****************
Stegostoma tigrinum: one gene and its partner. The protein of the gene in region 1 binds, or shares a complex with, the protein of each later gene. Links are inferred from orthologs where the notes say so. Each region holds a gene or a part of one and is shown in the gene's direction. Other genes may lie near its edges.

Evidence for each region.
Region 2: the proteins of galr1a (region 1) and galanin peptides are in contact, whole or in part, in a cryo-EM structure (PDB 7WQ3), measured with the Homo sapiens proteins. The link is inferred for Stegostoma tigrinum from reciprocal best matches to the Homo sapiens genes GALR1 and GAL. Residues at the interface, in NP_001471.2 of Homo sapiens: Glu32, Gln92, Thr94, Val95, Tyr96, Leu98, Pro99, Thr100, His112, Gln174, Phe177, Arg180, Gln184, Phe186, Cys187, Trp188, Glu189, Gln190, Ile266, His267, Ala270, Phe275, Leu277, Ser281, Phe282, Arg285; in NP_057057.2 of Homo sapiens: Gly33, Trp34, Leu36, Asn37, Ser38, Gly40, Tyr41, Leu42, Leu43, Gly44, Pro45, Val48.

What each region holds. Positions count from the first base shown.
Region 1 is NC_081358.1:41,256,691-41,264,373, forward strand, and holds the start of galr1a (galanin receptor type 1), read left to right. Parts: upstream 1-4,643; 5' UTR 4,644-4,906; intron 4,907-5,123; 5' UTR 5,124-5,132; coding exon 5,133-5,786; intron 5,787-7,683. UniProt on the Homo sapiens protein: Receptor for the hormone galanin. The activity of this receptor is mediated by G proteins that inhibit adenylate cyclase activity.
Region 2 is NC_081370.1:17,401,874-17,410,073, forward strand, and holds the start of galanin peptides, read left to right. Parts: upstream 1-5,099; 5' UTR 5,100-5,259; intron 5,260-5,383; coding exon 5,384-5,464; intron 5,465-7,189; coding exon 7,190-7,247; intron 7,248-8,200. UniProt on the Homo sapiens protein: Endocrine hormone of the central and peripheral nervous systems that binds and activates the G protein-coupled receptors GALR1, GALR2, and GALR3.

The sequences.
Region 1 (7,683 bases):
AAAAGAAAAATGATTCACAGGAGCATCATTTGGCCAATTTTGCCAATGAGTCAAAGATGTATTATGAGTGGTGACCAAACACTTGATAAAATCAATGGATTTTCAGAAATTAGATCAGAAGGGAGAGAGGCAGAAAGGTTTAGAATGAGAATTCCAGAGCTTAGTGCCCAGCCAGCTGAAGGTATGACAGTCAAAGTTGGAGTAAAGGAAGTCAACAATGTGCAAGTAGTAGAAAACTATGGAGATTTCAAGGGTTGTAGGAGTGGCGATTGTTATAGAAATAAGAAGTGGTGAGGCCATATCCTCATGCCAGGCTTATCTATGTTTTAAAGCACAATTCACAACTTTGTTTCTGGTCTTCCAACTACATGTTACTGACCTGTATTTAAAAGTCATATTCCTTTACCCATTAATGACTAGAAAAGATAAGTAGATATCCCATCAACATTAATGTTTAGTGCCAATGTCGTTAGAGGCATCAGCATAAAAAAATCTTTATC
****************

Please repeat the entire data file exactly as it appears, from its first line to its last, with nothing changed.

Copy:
Stegostoma tigrinum: one gene and its partner. The protein of the gene in region 1 binds, or shares a complex with, the protein of each later gene. Links are inferred from orthologs where the notes say so. Each region holds a gene or a part of one and is shown in the gene's direction. Other genes may lie near its edges.

Evidence for each region.
Region 2: the proteins of galr1a (region 1) and galanin peptides are in contact, whole or in part, in a cryo-EM structure (PDB 7WQ3), measured with the Homo sapiens proteins. The link is inferred for Stegostoma tigrinum from reciprocal best matches to the Homo sapiens genes GALR1 and GAL. Residues at the interface, in NP_001471.2 of Homo sapiens: Glu32, Gln92, Thr94, Val95, Tyr96, Leu98, Pro99, Thr100, His112, Gln174, Phe177, Arg180, Gln184, Phe186, Cys187, Trp188, Glu189, Gln190, Ile266, His267, Ala270, Phe275, Leu277, Ser281, Phe282, Arg285; in NP_057057.2 of Homo sapiens: Gly33, Trp34, Leu36, Asn37, Ser38, Gly40, Tyr41, Leu42, Leu43, Gly44, Pro45, Val48.

What each region holds. Positions count from the first base shown.
Region 1 is NC_081358.1:41,256,691-41,264,373, forward strand, and holds the start of galr1a (galanin receptor type 1), read left to right. Parts: upstream 1-4,643; 5' UTR 4,644-4,906; intron 4,907-5,123; 5' UTR 5,124-5,132; coding exon 5,133-5,786; intron 5,787-7,683. UniProt on the Homo sapiens protein: Receptor for the hormone galanin. The activity of this receptor is mediated by G proteins that inhibit adenylate cyclase activity.
Region 2 is NC_081370.1:17,401,874-17,410,073, forward strand, and holds the start of galanin peptides, read left to right. Parts: upstream 1-5,099; 5' UTR 5,100-5,259; intron 5,260-5,383; coding exon 5,384-5,464; intron 5,465-7,189; coding exon 7,190-7,247; intron 7,248-8,200. UniProt on the Homo sapiens protein: Endocrine hormone of the central and peripheral nervous systems that binds and activates the G protein-coupled receptors GALR1, GALR2, and GALR3.

The sequences.
Region 1 (7,683 bases):
AAAAGAAAAATGATTCACAGGAGCATCATTTGGCCAATTTTGCCAATGAGTCAAAGATGTATTATGAGTGGTGACCAAACACTTGATAAAATCAATGGATTTTCAGAAATTAGATCAGAAGGGAGAGAGGCAGAAAGGTTTAGAATGAGAATTCCAGAGCTTAGTGCCCAGCCAGCTGAAGGTATGACAGTCAAAGTTGGAGTAAAGGAAGTCAACAATGTGCAAGTAGTAGAAAACTATGGAGATTTCAAGGGTTGTAGGAGTGGCGATTGTTATAGAAATAAGAAGTGGTGAGGCCATATCCTCATGCCAGGCTTATCTATGTTTTAAAGCACAATTCACAACTTTGTTTCTGGTCTTCCAACTACATGTTACTGACCTGTATTTAAAAGTCATATTCCTTTACCCATTAATGACTAGAAAAGATAAGTAGATATCCCATCAACATTAATGTTTAGTGCCAATGTCGTTAGAGGCATCAGCATAAAAAAATCTTTATC